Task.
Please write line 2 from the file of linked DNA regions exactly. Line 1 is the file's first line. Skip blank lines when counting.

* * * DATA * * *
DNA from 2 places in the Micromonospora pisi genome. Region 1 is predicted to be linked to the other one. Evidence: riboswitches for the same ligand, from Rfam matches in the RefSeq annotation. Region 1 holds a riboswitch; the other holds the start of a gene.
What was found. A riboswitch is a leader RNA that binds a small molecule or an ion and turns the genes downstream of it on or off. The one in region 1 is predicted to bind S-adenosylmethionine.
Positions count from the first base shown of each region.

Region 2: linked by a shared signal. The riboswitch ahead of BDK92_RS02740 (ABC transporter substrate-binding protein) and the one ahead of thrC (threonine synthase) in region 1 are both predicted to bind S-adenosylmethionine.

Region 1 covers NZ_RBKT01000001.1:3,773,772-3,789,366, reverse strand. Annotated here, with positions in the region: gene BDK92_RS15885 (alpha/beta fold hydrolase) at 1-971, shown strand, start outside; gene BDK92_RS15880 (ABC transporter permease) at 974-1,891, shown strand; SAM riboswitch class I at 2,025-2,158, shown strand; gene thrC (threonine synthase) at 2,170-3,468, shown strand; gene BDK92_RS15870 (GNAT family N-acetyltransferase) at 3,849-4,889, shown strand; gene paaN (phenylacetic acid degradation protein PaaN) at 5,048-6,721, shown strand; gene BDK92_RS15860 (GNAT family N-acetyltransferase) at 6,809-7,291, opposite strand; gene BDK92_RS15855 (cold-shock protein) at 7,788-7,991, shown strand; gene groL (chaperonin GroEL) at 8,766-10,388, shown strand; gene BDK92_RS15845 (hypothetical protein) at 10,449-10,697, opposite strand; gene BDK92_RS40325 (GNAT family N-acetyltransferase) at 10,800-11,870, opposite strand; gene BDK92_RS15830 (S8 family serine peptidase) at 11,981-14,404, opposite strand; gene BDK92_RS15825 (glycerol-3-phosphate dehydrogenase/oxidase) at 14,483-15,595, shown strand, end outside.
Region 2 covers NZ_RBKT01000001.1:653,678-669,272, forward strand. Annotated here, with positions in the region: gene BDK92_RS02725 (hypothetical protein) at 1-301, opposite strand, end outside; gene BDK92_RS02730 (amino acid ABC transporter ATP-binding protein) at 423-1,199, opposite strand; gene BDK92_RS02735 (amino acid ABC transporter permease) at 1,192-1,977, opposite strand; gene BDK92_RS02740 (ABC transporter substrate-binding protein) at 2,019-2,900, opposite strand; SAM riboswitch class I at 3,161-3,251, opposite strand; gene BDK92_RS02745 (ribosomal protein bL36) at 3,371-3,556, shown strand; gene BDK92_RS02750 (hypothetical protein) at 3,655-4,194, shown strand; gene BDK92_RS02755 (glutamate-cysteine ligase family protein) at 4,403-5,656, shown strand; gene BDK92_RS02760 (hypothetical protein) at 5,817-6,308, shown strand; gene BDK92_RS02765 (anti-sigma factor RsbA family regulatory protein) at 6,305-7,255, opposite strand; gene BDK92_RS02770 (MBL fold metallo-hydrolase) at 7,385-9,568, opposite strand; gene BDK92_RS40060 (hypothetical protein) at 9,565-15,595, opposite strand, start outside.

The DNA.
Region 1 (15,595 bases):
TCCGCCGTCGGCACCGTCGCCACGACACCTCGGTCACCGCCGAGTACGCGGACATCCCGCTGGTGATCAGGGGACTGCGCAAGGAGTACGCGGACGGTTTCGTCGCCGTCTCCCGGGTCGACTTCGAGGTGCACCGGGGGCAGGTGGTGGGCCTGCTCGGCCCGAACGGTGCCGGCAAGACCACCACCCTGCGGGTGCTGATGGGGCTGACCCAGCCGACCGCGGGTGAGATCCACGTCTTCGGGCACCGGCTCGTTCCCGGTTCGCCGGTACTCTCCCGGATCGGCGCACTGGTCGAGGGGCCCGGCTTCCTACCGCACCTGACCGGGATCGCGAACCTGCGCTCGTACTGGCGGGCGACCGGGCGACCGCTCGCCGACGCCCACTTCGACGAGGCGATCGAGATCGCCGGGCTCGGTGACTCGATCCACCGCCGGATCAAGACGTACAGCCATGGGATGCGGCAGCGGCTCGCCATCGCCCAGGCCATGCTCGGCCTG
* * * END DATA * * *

What was found. A riboswitch is a leader RNA that binds a small molecule or an ion and turns the genes downstream of it on or off. The one in region 1 is predicted to bind S-adenosylmethionine.